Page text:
City Council shifts top leadership positions

January 29, 2013

The leadership atop the City Council shifted in early January, as the group chose a longtime councilman to lead the council again.

In unanimous decisions Jan. 7, council members chose Fred Butler for the top spot on the board, council president, and Paul Winterstein to serve in the No. 2 position, deputy council president.

The council did not nominate other contenders for either position.

Issaquah voters elected Butler to the council in 1999. Since 2009, he has served as deputy council president after earlier serving as council president.

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Central Issaquah Plan team earns honor from chamber

January 29, 2013

Issaquah Chamber of Commerce leaders honored residents, planners and City Council members Jan. 24 for crafting and adopting a long-term redevelopment plan.

The council adopted the Central Issaquah Plan in December to transform the business district from strip mall suburbia into a dense urban core punctuated by buildings up to 125 feet tall.

The chamber praised the people involved in the Central Issaquah Plan effort at the annual Innovation in Issaquah Luncheon.

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Fred Butler enters race for Issaquah mayor

January 22, 2013

Fred Butler, a City Council stalwart for 13 years and a voice in important debates about the future of Issaquah, entered the race for mayor Jan. 17.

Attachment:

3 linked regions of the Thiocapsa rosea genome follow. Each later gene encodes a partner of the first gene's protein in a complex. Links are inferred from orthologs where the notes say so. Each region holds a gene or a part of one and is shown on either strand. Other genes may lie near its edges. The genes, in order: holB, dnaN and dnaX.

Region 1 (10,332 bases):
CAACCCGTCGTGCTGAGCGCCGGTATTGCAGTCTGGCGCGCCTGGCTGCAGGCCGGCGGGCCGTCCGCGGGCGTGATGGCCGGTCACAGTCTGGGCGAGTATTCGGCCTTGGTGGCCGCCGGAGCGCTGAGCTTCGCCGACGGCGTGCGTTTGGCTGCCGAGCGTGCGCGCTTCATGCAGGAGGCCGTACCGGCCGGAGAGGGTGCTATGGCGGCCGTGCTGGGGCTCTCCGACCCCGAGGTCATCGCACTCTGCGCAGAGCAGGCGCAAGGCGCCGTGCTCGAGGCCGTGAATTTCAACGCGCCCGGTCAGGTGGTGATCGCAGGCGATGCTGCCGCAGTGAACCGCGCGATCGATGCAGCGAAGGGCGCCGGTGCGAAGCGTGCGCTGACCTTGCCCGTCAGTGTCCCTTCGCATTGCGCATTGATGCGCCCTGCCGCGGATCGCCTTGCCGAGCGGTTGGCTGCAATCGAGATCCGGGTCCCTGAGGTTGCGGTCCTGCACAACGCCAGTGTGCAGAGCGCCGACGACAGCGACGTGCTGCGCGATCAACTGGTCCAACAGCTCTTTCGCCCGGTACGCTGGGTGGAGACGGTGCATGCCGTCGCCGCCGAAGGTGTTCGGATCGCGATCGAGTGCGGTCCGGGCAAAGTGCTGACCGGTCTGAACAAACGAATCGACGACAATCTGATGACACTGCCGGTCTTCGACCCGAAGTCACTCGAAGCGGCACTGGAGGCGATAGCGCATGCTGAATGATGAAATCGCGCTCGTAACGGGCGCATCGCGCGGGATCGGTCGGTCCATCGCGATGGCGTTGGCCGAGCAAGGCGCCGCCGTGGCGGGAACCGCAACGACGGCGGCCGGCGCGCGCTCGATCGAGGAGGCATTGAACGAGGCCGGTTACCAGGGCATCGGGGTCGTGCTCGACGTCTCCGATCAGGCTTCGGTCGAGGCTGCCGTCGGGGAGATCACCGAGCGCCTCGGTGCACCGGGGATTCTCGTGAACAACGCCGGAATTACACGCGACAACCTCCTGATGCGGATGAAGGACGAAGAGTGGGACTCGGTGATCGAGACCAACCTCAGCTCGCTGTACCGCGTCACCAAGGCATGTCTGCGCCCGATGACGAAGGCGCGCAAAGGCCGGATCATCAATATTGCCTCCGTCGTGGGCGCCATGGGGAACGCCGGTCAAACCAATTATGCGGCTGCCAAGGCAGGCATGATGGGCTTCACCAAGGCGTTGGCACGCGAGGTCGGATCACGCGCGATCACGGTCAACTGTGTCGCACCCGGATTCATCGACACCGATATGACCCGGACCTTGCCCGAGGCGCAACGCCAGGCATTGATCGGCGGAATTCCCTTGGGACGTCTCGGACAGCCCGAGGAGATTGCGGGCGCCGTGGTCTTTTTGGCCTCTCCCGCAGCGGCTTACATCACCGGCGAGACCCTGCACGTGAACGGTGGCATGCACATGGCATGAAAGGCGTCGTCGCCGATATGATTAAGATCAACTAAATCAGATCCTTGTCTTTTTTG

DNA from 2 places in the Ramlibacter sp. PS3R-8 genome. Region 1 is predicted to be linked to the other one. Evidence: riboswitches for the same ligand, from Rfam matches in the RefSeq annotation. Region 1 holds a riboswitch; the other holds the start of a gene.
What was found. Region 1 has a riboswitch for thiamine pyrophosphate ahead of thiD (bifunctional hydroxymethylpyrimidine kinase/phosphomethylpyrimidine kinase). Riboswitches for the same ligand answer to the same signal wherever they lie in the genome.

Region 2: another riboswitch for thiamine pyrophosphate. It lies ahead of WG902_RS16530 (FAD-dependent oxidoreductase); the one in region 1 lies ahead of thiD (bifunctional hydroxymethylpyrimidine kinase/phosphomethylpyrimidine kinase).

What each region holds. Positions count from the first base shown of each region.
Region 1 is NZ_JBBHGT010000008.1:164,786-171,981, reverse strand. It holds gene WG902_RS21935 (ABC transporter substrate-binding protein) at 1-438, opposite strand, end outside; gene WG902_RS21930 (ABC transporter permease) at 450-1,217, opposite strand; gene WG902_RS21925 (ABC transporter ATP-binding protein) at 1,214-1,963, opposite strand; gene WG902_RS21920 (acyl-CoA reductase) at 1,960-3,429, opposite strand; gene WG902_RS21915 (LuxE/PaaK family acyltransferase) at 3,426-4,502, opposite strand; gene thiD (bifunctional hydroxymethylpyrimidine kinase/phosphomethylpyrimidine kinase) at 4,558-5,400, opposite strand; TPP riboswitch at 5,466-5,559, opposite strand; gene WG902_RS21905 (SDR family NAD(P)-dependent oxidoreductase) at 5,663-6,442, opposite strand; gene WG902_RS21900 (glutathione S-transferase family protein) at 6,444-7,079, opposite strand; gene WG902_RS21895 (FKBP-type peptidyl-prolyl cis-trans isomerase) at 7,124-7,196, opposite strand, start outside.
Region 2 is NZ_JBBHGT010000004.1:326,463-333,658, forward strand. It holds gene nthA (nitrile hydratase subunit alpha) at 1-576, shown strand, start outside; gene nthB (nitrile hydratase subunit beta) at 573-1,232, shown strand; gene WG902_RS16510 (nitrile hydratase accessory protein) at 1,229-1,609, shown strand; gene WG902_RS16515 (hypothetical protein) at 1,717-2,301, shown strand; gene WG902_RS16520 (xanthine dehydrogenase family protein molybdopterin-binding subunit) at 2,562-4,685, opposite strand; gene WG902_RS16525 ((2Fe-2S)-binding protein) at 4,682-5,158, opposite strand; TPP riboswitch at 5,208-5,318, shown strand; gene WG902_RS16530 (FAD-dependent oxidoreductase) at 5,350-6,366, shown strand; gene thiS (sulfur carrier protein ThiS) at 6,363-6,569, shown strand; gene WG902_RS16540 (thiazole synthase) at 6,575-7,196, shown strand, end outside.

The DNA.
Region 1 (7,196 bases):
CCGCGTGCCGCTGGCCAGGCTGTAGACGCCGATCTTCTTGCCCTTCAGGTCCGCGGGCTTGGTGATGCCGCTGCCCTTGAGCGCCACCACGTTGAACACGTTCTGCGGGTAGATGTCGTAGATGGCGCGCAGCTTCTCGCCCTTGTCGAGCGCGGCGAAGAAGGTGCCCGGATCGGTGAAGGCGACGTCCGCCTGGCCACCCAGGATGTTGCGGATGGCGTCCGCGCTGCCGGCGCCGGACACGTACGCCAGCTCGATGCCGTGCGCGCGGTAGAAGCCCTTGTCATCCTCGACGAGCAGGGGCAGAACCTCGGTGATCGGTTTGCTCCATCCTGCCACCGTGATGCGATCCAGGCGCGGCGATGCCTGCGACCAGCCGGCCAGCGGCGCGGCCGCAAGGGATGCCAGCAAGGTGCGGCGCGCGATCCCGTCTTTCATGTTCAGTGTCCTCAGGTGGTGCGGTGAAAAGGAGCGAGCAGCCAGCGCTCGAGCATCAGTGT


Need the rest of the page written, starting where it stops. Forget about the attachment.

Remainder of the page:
Fred Butler

Fred Butler

The contest could hinge on the vision for the decades ahead, as city leaders seek to position Issaquah for redevelopment and attract more jobs to the community.

Butler, 72, served on the council at major junctures in recent history, as members debated the defunct Southeast Bypass road link, how to preserve forested Park Pointe on Tiger Mountain and, late last year, a 30-year redevelopment blueprint called the Central Issaquah Plan.

“We are in the process of evolving from a small town to a small city, moving from suburban to urban,” he said in a Jan 17 interview. “Because I’ve been involved in a lot of the planning and the development of the urban villages and the Central Issaquah Plan, I believe I’m in a pretty good position to help implement the direction that we are going in.”

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City Council applicants offer varied skills

January 22, 2013

Members to appoint candidate Jan. 29

The applicants for a rare open seat on the City Council include long-established community leaders — and some candidates from the last time the council accepted applications to fill a vacancy.

The seven candidates offer assorted skills in community, government and military service in the process to succeed Mark Mullet on the council.

Initially, Ken Sessler, a retired Boeing engineer and a prolific letter writer to The Issaquah Press, applied for the vacancy, but withdrew not long after the city released the applicant list.

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Fred Butler launches campaign for Issaquah mayor

January 17, 2013

NEW — 6 p.m. Jan. 17, 2013

Fred Butler, a City Council stalwart for 13 years and a voice in important debates about the future of Issaquah, entered the race for mayor Thursday.

Fred Butler

Fred Butler

The contest could hinge on the vision for the decades ahead, as city leaders seek to position Issaquah for redevelopment and attract more jobs to the community.